- Note: most common types are A, B, and E
How is botulism treated?
- supportive care initially
- hospitalization with/without ventilator support
- trivalent antitoxin (if pt is not allergic to horse serum)
- guanidine hyodrochloride 25-50mg/kg/d in divided doses (facilitates ACh release, may improve muscle strength)
NMJ weakness due to decreased ACh receptors, is immune mediated. Patient reports fluctuating weakness and voluntary muscles that fatigue easily (EOMs affected first, generalized weakness, sxs worse at end of day).
What is revealed on physical exam in a patient with myasthenia gravis?
- asymmetric ocular palsy and ptosis (cannot maintain sustained up gaze or repetitive blinking)
- variable paresis
- normal sensation and reflexes
- muscle atrophy (late)
- ACh receptor antibodies (labs)
- EMG/NCV shows impaired transmission
What can a CT scan reveal in a patient with myasthenia gravis?
- thymoma (thymic medullary cells can synthesize anti-ACh receptor antibodies)
- may be revealed in 10-15% of patients
How is myasthenia gravis diagnosed and treated?
- dx: confirmed with edrophonium 2mg IV (short acting ACh-ase inhibitor) AKA "tensilon test" (transiently improves weakness)
- tx: anti cholinesterase drug (pyridostigmine 60mg QID), thymectomy (esp younger pt), corticosteroids (failure of other treatments), plasmapheresis (temp improvement in rapid deteriorating cases)
Presents as a systemic disorder causing bilateral muscle weakness of an unknown etiology, presents with characteristic manifestations of Gottran papules and a heliotrope rash. Diagnosed by elevated CK, may require muscle biopsy, EMG, and MRI.
Distinct pathologic processes that present very similarly except the skin manifestations, can affect pts of any age but is seen more commonly in black males in their 5th or 6th decades.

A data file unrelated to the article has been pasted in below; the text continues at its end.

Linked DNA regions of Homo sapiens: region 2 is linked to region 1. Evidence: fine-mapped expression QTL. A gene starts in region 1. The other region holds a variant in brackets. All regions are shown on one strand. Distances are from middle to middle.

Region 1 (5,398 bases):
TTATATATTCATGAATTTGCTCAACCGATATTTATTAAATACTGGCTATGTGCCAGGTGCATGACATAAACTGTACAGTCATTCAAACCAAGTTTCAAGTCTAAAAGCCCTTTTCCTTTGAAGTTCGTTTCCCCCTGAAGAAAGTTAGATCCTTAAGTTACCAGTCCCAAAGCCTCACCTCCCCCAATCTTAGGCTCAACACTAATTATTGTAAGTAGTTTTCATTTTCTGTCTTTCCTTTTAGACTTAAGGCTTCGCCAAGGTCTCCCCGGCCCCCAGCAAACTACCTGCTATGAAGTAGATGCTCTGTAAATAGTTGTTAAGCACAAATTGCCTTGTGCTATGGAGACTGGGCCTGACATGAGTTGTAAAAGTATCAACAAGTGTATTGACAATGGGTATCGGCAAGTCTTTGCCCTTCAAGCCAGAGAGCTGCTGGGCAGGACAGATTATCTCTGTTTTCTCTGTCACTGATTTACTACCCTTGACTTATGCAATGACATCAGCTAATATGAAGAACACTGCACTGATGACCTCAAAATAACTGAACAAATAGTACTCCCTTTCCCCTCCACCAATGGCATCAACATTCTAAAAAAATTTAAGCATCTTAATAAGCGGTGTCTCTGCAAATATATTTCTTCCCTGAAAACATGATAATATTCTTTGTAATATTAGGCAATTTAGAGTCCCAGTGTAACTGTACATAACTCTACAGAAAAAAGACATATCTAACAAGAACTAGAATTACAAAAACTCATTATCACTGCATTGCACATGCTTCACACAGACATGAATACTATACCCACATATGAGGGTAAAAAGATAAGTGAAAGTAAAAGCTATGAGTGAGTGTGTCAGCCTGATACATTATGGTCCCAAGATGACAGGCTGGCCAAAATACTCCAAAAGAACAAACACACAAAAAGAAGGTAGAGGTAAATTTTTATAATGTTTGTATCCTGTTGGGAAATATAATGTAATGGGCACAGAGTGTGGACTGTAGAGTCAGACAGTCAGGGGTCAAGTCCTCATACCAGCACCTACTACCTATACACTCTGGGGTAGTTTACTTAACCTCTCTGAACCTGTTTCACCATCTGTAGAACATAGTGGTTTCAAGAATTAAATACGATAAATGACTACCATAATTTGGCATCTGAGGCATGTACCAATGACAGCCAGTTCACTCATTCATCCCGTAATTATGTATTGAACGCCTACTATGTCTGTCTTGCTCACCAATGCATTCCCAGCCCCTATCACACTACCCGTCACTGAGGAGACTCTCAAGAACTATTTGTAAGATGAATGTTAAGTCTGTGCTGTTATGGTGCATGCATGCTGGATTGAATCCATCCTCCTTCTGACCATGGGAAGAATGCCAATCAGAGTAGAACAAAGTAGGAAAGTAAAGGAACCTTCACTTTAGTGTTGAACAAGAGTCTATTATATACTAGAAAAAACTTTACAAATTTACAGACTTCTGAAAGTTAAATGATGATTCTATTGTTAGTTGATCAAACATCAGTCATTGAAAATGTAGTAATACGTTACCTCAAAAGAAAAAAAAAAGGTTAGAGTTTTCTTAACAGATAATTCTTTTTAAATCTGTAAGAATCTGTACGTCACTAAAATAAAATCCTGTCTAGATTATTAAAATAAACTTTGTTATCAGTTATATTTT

Between polymyositis and dermatomyositis which has a 1-4 increased risk of malignancy in adult patients?
May begin abruptly and usually presents as gradual and progressive muscle weakness, usually involves the proximal muscle groups of the upper and lower extremities including the neck. Leg weakness precedes the arms. There is no facial or ocular muscle weakness like in myasthenia gravis.
Patients with this disease may have pain but its not a usual presenting complaint. Presents with difficult in the initiation of swallowing because it affects the striated muscles and is until the "sticking" sensation associated with scleroderma due to its effects on the smooth muscle.
polymyositis and/or dermatomyositis
Muscle contractions and atrophy occur late in the advanced form of this disease, if pt is bed-bound must insure there is no respiratory weakness which can lead to CO2 retention to the point that mechanical ventilation is required.
polymyositis and/or dermatomyositis
Presents with a characteristic "shawl sign" dusky red rash affecting the face, neck, shoulders, upper chest and back. Mimics SLE. Also presents with periorbital edema and a purplish heliotrope suffusion over the eyelids and Gotton's sign.
Inhibits ACh esterase, the excess ACh continues to stimulate which causes organ overstimulation.
nerve agents (ie Soman)
What is used as a nerve agent pretreatment that was approved as a treatment for myasthenia gravis in 1995?
- pyridostigmine bromide
- Note: "hides" or protects a fraction of AChE (reserve force) which increases the amount of nerve agent a person can be exposed to and survive (does not interfere with military function)
Protects ACh esterase from degradation by irreversibly binding the nerve agent.
pralidoxime (aka 2PAM chloride)
Parasympathomimetic and reversible cholinesterase inhibitor. Since it is a quaternary amine it is poorly absorbed in the gut and does not cross the BBB except possible in stressful conditions.